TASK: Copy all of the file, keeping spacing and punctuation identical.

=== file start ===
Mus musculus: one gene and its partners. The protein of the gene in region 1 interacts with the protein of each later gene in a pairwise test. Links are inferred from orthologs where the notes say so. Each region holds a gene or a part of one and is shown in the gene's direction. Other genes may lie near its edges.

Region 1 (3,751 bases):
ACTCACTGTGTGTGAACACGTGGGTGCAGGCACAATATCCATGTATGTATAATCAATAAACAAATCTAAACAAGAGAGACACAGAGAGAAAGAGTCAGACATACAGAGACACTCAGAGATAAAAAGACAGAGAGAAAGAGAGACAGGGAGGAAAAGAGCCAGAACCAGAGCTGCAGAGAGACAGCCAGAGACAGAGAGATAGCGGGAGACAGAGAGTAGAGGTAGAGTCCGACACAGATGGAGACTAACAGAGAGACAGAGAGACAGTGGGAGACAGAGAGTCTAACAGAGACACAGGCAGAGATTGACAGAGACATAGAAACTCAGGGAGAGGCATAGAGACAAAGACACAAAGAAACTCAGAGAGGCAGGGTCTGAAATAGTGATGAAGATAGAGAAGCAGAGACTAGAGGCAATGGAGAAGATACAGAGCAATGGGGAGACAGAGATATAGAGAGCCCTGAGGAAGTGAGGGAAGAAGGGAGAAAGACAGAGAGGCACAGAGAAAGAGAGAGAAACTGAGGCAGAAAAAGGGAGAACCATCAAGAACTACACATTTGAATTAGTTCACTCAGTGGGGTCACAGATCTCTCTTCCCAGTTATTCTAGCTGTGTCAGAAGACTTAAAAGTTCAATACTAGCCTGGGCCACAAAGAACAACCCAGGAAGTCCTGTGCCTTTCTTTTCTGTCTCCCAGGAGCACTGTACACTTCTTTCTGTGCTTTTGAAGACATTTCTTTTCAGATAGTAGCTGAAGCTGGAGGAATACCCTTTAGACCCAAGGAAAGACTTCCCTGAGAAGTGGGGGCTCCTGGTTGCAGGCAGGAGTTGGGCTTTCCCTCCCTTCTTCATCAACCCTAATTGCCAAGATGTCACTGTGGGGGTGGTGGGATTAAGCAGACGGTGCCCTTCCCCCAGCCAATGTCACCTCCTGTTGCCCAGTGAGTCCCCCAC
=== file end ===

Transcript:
Mus musculus: one gene and its partners. The protein of the gene in region 1 interacts with the protein of each later gene in a pairwise test. Links are inferred from orthologs where the notes say so. Each region holds a gene or a part of one and is shown in the gene's direction. Other genes may lie near its edges.

Region 1 (3,751 bases):
ACTCACTGTGTGTGAACACGTGGGTGCAGGCACAATATCCATGTATGTATAATCAATAAACAAATCTAAACAAGAGAGACACAGAGAGAAAGAGTCAGACATACAGAGACACTCAGAGATAAAAAGACAGAGAGAAAGAGAGACAGGGAGGAAAAGAGCCAGAACCAGAGCTGCAGAGAGACAGCCAGAGACAGAGAGATAGCGGGAGACAGAGAGTAGAGGTAGAGTCCGACACAGATGGAGACTAACAGAGAGACAGAGAGACAGTGGGAGACAGAGAGTCTAACAGAGACACAGGCAGAGATTGACAGAGACATAGAAACTCAGGGAGAGGCATAGAGACAAAGACACAAAGAAACTCAGAGAGGCAGGGTCTGAAATAGTGATGAAGATAGAGAAGCAGAGACTAGAGGCAATGGAGAAGATACAGAGCAATGGGGAGACAGAGATATAGAGAGCCCTGAGGAAGTGAGGGAAGAAGGGAGAAAGACAGAGAGGCACAGAGAAAGAGAGAGAAACTGAGGCAGAAAAAGGGAGAACCATCAAGAACTACACATTTGAATTAGTTCACTCAGTGGGGTCACAGATCTCTCTTCCCAGTTATTCTAGCTGTGTCAGAAGACTTAAAAGTTCAATACTAGCCTGGGCCACAAAGAACAACCCAGGAAGTCCTGTGCCTTTCTTTTCTGTCTCCCAGGAGCACTGTACACTTCTTTCTGTGCTTTTGAAGACATTTCTTTTCAGATAGTAGCTGAAGCTGGAGGAATACCCTTTAGACCCAAGGAAAGACTTCCCTGAGAAGTGGGGGCTCCTGGTTGCAGGCAGGAGTTGGGCTTTCCCTCCCTTCTTCATCAACCCTAATTGCCAAGATGTCACTGTGGGGGTGGTGGGATTAAGCAGACGGTGCCCTTCCCCCAGCCAATGTCACCTCCTGTTGCCCAGTGAGTCCCCCAC